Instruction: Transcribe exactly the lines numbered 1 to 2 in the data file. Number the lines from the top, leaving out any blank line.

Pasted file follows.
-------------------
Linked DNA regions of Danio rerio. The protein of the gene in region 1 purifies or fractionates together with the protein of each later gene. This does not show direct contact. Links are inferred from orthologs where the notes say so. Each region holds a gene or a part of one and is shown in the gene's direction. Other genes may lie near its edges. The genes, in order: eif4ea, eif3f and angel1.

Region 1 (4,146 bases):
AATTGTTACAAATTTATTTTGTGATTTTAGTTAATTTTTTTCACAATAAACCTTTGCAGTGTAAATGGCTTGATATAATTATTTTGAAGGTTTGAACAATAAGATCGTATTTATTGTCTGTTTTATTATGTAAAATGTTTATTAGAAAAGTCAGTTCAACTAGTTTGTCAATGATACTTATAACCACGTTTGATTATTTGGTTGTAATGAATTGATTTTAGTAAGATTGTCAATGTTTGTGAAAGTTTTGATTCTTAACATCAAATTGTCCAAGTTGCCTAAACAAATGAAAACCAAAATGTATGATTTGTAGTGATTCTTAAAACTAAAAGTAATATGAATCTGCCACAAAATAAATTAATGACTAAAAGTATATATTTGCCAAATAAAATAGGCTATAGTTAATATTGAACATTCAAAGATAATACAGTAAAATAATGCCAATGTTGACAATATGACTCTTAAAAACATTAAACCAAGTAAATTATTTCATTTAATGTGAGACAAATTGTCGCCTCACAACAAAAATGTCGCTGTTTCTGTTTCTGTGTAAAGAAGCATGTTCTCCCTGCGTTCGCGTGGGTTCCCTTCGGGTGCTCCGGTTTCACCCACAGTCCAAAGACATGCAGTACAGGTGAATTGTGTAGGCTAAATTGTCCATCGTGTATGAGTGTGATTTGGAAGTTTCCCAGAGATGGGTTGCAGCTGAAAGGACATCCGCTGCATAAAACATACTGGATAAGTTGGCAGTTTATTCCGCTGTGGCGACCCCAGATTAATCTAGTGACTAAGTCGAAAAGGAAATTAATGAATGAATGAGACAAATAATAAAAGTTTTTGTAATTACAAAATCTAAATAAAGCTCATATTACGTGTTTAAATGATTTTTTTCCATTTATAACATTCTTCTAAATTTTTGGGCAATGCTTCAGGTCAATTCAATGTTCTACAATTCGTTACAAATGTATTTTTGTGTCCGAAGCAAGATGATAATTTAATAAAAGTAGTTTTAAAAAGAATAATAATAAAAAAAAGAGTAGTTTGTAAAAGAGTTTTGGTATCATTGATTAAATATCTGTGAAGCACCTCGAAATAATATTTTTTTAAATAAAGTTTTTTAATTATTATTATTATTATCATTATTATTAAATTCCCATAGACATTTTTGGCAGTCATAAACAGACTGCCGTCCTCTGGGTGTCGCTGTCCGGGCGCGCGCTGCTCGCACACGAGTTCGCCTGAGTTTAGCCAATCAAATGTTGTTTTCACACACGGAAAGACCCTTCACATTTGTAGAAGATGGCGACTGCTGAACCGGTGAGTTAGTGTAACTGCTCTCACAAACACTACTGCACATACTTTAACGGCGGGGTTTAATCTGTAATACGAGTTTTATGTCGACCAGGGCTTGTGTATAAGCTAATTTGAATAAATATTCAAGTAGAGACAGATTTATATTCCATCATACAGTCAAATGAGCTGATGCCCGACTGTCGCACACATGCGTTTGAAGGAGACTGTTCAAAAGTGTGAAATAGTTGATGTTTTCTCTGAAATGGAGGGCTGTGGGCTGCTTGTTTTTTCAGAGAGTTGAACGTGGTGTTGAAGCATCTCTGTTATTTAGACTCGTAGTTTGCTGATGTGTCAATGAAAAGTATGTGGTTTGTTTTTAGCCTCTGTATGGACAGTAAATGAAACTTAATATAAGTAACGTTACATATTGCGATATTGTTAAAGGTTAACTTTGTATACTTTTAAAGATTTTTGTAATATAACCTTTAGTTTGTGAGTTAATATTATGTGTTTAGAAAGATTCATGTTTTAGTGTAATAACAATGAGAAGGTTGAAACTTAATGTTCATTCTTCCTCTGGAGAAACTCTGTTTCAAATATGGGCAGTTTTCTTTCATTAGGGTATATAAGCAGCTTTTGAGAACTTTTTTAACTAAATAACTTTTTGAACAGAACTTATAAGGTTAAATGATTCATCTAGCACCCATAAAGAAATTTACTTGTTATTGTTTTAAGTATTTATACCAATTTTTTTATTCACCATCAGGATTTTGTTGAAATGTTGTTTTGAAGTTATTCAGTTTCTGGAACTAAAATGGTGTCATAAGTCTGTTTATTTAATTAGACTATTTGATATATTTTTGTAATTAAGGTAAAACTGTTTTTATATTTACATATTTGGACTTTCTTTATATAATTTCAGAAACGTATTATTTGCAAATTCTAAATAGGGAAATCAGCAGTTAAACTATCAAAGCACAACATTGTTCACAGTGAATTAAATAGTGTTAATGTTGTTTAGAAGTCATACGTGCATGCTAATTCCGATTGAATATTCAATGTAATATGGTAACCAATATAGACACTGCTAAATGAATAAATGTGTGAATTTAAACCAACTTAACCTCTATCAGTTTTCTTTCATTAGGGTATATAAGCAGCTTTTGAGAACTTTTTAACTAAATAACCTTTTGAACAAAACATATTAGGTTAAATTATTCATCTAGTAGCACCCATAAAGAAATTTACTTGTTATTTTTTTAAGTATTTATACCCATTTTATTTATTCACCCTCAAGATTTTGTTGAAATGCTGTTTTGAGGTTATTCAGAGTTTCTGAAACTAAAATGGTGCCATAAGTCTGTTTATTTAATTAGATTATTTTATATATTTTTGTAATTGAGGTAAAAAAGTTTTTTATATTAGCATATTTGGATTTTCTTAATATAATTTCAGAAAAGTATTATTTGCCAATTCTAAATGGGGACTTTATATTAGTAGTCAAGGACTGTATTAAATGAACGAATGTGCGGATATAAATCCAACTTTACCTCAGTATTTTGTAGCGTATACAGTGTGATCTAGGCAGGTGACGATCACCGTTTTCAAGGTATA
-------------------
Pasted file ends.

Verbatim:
Linked DNA regions of Danio rerio. The protein of the gene in region 1 purifies or fractionates together with the protein of each later gene. This does not show direct contact. Links are inferred from orthologs where the notes say so. Each region holds a gene or a part of one and is shown in the gene's direction. Other genes may lie near its edges. The genes, in order: eif4ea, eif3f and angel1.

Region 1 (4,146 bases):